There’s no need to reinvent the wheel. Readers are used to books in their preferred genre looking a particular way, and retailers are used to stocking books that meet industry standards. Visit your local bookstore and find the section where your book would ideally be shelved. What trim sizes do you see? How much do books like yours cost? Are they paperbacks or hardcovers? Pick a trim size and format that offers a return on your investment and seek out a mid-range price, comparable to what’s already there. Similarly, for e-books, hop online and search for books like yours and see what specs they have.

5. Get Involved

Spend time building your author platform before you publish. Your platform consists of things like your social media, author website, blog, email list, presence in your community as an active patron of your local bookstores and libraries, and participation with other authors, bloggers, and potential influencers. It’s never too soon to start, and when you begin before you publish, you’ll have a built-in audience ready and waiting when your book’s available!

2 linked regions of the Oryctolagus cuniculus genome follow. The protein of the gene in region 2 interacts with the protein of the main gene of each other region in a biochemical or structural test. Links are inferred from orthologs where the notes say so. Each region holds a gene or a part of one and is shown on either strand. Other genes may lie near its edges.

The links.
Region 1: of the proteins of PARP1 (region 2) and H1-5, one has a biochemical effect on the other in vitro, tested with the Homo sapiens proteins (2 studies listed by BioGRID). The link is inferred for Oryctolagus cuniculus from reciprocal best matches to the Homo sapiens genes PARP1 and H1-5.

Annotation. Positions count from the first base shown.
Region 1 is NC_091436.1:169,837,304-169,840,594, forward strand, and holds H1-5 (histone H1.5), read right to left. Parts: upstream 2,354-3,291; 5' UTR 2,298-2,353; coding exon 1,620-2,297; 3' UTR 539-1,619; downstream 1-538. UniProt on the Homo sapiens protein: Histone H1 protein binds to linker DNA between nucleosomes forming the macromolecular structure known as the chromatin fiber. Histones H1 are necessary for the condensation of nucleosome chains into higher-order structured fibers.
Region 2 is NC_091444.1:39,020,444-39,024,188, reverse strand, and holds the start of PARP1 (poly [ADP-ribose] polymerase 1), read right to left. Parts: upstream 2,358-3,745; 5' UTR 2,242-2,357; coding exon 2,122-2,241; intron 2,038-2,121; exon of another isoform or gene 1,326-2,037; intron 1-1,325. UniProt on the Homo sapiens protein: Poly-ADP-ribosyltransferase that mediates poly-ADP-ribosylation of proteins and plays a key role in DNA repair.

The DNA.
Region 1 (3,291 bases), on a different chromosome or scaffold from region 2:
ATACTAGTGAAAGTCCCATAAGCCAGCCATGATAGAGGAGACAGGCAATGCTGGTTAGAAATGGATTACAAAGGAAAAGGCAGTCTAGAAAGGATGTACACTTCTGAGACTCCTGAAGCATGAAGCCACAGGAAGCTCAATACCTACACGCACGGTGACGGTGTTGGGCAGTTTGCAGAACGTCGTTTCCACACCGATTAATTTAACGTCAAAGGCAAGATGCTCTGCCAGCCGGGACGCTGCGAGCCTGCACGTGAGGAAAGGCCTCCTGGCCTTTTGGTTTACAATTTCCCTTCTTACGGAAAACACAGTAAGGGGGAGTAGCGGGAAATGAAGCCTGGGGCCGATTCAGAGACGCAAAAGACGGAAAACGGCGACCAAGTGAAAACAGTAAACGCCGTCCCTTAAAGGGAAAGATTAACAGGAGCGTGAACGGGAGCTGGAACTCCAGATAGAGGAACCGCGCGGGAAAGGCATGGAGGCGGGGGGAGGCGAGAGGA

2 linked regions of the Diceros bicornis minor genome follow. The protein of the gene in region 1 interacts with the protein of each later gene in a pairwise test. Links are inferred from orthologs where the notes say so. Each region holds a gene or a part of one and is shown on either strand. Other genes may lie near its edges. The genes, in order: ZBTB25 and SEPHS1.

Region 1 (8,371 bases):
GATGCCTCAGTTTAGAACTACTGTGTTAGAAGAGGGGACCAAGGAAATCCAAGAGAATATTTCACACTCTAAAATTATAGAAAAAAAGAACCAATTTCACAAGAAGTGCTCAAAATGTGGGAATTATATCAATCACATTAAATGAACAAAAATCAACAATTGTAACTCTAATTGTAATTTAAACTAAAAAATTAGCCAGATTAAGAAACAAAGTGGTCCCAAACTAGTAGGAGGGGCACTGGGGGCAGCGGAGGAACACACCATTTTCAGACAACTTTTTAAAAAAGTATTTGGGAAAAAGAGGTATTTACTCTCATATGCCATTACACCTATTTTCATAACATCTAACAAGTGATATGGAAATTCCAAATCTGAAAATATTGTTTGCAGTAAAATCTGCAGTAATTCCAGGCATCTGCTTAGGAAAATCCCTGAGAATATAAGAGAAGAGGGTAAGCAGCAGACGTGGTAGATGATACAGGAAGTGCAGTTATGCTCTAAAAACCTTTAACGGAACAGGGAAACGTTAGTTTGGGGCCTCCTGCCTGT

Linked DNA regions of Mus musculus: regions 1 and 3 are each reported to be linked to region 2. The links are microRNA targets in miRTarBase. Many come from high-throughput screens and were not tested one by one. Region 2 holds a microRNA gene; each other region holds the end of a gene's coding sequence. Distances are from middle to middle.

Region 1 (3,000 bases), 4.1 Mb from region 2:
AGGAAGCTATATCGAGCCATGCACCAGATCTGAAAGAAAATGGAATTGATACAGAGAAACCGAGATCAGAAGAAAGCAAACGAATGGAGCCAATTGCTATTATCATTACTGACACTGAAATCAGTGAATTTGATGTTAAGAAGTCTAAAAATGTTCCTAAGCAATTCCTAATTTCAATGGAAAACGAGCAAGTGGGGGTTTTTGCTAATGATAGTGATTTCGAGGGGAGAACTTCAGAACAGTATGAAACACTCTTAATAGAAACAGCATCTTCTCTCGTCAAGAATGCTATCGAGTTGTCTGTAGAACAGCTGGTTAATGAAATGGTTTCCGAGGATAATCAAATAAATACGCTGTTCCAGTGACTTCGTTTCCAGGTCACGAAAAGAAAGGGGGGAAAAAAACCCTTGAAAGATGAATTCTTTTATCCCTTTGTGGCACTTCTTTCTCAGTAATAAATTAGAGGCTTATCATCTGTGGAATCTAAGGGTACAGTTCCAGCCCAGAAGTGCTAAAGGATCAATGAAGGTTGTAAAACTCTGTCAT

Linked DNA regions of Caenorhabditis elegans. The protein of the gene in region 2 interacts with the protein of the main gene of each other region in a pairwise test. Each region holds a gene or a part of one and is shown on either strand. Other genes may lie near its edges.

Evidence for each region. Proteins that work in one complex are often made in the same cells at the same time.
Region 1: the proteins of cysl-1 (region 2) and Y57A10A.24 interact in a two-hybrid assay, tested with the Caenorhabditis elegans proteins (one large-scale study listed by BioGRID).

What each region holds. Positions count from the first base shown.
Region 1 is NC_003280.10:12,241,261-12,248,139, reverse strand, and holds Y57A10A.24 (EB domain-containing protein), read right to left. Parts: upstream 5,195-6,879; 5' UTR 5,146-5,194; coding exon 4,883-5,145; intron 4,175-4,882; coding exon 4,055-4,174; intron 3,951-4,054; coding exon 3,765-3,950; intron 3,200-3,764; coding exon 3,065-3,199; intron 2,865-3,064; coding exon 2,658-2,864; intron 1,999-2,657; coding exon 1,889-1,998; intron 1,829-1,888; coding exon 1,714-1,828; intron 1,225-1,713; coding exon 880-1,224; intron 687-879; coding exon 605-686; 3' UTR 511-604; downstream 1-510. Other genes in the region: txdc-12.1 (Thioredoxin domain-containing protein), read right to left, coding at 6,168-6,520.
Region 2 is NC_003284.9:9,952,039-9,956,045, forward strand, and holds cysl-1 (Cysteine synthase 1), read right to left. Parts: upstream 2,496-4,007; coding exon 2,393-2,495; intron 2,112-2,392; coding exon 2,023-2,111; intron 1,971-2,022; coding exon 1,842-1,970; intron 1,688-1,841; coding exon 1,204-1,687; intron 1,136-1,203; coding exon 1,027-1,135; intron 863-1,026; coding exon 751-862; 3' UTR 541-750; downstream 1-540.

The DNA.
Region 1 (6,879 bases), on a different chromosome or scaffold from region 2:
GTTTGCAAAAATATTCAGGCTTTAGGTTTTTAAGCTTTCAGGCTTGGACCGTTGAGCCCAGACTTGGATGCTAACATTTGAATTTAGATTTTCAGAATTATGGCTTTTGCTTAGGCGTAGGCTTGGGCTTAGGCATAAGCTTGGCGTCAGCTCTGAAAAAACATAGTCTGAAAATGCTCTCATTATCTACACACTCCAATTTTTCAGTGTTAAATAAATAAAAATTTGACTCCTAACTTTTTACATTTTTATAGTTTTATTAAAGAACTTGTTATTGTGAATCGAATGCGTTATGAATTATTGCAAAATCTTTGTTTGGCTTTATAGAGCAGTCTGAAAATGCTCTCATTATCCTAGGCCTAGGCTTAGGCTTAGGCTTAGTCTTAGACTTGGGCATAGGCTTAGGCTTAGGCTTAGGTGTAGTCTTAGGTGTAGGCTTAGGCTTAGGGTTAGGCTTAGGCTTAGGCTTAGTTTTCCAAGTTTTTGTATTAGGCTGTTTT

6. Save on the Cost of Self-Publishing

When you’re ready to publish your book, we’re here for you. IngramSpark is designed to level the playing field for self-published authors, offering all the advantages of big-house publishing, like quality and worldwide distribution, at prices self-publishers can afford.

In honor of all the writers who persevered through NaNoWriMo and writers everywhere, we’re offering FREE title setup with code NANO17 (offer ends 3/31/2018).



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from Writing Editor Blogs –